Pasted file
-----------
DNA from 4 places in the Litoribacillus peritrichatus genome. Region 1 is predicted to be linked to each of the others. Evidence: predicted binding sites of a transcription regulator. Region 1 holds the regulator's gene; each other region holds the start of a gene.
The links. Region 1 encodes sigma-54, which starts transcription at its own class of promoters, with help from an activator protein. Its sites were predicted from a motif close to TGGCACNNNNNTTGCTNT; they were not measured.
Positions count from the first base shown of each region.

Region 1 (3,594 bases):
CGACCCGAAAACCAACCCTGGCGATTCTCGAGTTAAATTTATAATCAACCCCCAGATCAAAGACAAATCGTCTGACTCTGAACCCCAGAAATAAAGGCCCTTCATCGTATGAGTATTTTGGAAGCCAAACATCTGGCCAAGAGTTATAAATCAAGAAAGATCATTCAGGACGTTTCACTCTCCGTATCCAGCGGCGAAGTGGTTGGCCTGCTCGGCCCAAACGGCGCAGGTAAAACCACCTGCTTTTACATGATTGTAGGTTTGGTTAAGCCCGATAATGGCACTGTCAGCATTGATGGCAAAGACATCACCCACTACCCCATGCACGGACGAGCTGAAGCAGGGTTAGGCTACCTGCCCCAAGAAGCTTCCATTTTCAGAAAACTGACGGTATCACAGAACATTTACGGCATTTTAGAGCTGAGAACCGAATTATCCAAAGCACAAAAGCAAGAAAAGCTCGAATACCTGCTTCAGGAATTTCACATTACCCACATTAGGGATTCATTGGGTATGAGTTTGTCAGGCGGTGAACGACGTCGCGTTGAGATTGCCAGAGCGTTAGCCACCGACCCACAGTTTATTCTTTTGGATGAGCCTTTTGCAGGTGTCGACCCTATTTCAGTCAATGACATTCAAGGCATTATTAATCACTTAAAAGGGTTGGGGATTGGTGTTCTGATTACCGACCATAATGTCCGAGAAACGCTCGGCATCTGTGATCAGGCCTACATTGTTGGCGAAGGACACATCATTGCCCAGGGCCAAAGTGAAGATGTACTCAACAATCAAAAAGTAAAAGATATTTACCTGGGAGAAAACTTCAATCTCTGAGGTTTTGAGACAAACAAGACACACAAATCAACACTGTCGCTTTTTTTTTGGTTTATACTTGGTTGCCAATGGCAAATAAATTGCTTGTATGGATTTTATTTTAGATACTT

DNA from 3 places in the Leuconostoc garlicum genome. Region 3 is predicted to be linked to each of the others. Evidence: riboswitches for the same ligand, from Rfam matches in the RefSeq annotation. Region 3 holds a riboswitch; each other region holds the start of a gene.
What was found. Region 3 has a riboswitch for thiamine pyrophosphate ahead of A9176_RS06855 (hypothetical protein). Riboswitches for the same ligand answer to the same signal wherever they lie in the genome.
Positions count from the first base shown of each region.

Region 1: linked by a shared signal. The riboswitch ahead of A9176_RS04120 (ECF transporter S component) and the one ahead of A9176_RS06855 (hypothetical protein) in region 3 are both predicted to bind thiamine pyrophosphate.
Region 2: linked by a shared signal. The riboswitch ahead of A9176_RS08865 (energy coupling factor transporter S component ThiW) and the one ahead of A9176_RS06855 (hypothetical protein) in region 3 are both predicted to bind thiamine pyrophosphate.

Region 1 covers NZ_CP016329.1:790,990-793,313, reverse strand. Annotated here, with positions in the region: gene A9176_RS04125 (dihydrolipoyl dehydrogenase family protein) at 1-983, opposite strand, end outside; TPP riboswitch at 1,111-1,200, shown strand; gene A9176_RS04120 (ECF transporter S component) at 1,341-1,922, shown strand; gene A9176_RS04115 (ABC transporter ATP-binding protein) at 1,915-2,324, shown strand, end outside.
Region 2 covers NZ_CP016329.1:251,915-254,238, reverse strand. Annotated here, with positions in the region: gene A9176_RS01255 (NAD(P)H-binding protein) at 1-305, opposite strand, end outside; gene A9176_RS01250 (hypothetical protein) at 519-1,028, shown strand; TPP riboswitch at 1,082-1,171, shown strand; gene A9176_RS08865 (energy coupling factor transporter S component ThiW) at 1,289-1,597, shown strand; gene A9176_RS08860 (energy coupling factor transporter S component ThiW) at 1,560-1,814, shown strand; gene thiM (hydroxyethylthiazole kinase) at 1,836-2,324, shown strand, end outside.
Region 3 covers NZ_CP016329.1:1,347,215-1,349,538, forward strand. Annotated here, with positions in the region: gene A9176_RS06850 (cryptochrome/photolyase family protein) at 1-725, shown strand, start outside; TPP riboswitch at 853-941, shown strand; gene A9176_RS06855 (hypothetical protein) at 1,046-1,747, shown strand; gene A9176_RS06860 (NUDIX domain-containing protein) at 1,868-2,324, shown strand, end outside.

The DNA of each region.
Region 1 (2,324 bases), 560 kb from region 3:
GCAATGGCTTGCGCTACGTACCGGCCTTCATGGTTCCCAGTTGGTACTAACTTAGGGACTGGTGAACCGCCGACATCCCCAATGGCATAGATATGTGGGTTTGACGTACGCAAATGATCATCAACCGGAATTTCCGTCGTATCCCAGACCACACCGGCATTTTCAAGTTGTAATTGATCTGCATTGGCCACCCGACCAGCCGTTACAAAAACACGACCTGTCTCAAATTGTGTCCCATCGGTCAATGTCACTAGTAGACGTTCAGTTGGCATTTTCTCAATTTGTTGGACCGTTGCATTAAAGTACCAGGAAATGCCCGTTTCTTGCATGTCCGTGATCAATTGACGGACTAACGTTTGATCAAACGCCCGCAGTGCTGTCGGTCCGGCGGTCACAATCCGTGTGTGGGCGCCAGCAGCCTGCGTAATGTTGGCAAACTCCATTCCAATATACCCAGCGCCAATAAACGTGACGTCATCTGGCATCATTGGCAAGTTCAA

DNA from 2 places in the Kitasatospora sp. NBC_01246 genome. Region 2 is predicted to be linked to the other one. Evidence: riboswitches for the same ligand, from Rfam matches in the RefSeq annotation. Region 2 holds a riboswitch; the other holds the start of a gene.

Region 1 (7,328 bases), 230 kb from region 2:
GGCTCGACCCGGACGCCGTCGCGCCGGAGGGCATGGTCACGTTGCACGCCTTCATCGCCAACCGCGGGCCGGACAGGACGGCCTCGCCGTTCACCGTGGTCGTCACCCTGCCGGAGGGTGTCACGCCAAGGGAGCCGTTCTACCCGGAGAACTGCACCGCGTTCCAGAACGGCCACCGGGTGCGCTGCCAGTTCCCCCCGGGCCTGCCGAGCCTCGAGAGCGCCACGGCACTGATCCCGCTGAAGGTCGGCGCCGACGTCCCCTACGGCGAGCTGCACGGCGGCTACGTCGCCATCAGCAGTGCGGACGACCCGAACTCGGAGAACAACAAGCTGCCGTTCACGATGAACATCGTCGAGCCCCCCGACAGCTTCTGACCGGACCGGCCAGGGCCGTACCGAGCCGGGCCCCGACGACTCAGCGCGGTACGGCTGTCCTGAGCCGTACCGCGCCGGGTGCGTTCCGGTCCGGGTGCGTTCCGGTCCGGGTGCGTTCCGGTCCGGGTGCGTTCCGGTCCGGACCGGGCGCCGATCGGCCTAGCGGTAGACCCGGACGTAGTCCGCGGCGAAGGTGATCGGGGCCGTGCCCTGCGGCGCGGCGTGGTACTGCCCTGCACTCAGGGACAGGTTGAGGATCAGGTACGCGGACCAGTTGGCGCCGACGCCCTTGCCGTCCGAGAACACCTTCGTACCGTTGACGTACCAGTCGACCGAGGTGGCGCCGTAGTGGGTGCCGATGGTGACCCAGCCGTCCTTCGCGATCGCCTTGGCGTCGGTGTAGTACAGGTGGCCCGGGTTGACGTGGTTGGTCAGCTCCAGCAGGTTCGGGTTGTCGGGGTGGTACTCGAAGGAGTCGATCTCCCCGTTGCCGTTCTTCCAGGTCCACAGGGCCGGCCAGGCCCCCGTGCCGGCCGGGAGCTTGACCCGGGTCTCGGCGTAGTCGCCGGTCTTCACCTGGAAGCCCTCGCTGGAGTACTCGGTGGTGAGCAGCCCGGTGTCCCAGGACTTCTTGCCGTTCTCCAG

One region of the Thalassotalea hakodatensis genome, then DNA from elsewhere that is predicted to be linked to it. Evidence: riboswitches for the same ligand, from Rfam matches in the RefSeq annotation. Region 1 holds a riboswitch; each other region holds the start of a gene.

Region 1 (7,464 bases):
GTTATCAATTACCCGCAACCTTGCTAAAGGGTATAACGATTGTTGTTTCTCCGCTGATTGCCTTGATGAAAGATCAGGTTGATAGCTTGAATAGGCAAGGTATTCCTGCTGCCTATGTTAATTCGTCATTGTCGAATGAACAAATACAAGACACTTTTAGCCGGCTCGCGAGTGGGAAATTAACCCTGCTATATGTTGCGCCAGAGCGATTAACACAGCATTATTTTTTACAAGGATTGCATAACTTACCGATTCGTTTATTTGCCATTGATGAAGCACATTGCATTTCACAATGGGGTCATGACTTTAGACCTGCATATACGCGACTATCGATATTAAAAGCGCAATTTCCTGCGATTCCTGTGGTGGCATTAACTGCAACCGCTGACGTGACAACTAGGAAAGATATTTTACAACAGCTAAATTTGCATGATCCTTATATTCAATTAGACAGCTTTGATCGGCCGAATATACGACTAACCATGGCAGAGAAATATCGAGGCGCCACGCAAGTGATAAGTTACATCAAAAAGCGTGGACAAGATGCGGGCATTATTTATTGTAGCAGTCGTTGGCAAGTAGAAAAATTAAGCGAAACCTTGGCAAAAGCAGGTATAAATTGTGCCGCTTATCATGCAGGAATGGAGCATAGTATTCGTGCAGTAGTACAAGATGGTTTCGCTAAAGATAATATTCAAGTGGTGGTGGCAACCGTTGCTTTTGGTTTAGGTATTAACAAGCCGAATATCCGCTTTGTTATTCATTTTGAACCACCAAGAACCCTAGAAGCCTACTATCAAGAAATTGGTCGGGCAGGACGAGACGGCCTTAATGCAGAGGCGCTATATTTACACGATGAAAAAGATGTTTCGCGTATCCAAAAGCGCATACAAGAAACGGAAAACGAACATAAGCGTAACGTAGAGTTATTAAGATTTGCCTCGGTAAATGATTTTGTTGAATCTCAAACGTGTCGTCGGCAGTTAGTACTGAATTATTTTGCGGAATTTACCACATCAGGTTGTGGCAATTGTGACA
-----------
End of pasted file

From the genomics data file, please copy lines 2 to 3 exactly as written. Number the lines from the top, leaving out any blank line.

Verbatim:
The links. Region 1 encodes sigma-54, which starts transcription at its own class of promoters, with help from an activator protein. Its sites were predicted from a motif close to TGGCACNNNNNTTGCTNT; they were not measured.
Positions count from the first base shown of each region.